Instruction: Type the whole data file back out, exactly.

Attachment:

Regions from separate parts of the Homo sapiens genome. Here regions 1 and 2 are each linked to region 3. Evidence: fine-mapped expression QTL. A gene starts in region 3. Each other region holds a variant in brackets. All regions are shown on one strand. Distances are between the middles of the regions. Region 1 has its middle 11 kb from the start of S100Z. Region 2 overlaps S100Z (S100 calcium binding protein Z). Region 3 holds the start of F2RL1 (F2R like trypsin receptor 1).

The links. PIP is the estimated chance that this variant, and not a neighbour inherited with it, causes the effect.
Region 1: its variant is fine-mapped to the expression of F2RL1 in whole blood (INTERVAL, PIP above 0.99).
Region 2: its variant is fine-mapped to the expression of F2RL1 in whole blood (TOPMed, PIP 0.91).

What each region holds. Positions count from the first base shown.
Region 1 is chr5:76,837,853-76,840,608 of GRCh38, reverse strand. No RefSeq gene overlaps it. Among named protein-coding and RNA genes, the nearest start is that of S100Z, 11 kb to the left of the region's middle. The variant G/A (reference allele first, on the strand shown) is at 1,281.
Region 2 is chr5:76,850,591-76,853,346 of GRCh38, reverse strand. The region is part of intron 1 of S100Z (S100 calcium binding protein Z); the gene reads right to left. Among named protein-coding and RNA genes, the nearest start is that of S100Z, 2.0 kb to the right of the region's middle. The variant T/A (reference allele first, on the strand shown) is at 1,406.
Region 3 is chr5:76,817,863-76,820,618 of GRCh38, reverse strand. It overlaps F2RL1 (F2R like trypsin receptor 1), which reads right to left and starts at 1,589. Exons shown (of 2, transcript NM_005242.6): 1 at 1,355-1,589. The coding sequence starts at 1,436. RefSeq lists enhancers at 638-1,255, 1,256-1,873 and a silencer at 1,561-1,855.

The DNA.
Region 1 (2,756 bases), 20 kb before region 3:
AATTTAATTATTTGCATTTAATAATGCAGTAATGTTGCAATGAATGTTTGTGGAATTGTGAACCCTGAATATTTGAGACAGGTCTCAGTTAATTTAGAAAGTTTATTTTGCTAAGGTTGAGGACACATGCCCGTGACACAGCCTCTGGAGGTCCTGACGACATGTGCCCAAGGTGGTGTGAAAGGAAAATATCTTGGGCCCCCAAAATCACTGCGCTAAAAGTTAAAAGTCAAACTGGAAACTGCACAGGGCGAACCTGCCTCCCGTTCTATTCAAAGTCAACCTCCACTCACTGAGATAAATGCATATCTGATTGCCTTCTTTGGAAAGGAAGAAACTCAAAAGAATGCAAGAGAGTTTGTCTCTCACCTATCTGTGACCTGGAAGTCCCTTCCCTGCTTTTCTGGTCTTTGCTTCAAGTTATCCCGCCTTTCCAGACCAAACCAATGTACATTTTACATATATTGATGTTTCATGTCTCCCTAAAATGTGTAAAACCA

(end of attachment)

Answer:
Regions from separate parts of the Homo sapiens genome. Here regions 1 and 2 are each linked to region 3. Evidence: fine-mapped expression QTL. A gene starts in region 3. Each other region holds a variant in brackets. All regions are shown on one strand. Distances are between the middles of the regions. Region 1 has its middle 11 kb from the start of S100Z. Region 2 overlaps S100Z (S100 calcium binding protein Z). Region 3 holds the start of F2RL1 (F2R like trypsin receptor 1).

The links. PIP is the estimated chance that this variant, and not a neighbour inherited with it, causes the effect.
Region 1: its variant is fine-mapped to the expression of F2RL1 in whole blood (INTERVAL, PIP above 0.99).
Region 2: its variant is fine-mapped to the expression of F2RL1 in whole blood (TOPMed, PIP 0.91).

What each region holds. Positions count from the first base shown.
Region 1 is chr5:76,837,853-76,840,608 of GRCh38, reverse strand. No RefSeq gene overlaps it. Among named protein-coding and RNA genes, the nearest start is that of S100Z, 11 kb to the left of the region's middle. The variant G/A (reference allele first, on the strand shown) is at 1,281.
Region 2 is chr5:76,850,591-76,853,346 of GRCh38, reverse strand. The region is part of intron 1 of S100Z (S100 calcium binding protein Z); the gene reads right to left. Among named protein-coding and RNA genes, the nearest start is that of S100Z, 2.0 kb to the right of the region's middle. The variant T/A (reference allele first, on the strand shown) is at 1,406.
Region 3 is chr5:76,817,863-76,820,618 of GRCh38, reverse strand. It overlaps F2RL1 (F2R like trypsin receptor 1), which reads right to left and starts at 1,589. Exons shown (of 2, transcript NM_005242.6): 1 at 1,355-1,589. The coding sequence starts at 1,436. RefSeq lists enhancers at 638-1,255, 1,256-1,873 and a silencer at 1,561-1,855.

The DNA.
Region 1 (2,756 bases), 20 kb before region 3:
AATTTAATTATTTGCATTTAATAATGCAGTAATGTTGCAATGAATGTTTGTGGAATTGTGAACCCTGAATATTTGAGACAGGTCTCAGTTAATTTAGAAAGTTTATTTTGCTAAGGTTGAGGACACATGCCCGTGACACAGCCTCTGGAGGTCCTGACGACATGTGCCCAAGGTGGTGTGAAAGGAAAATATCTTGGGCCCCCAAAATCACTGCGCTAAAAGTTAAAAGTCAAACTGGAAACTGCACAGGGCGAACCTGCCTCCCGTTCTATTCAAAGTCAACCTCCACTCACTGAGATAAATGCATATCTGATTGCCTTCTTTGGAAAGGAAGAAACTCAAAAGAATGCAAGAGAGTTTGTCTCTCACCTATCTGTGACCTGGAAGTCCCTTCCCTGCTTTTCTGGTCTTTGCTTCAAGTTATCCCGCCTTTCCAGACCAAACCAATGTACATTTTACATATATTGATGTTTCATGTCTCCCTAAAATGTGTAAAACCA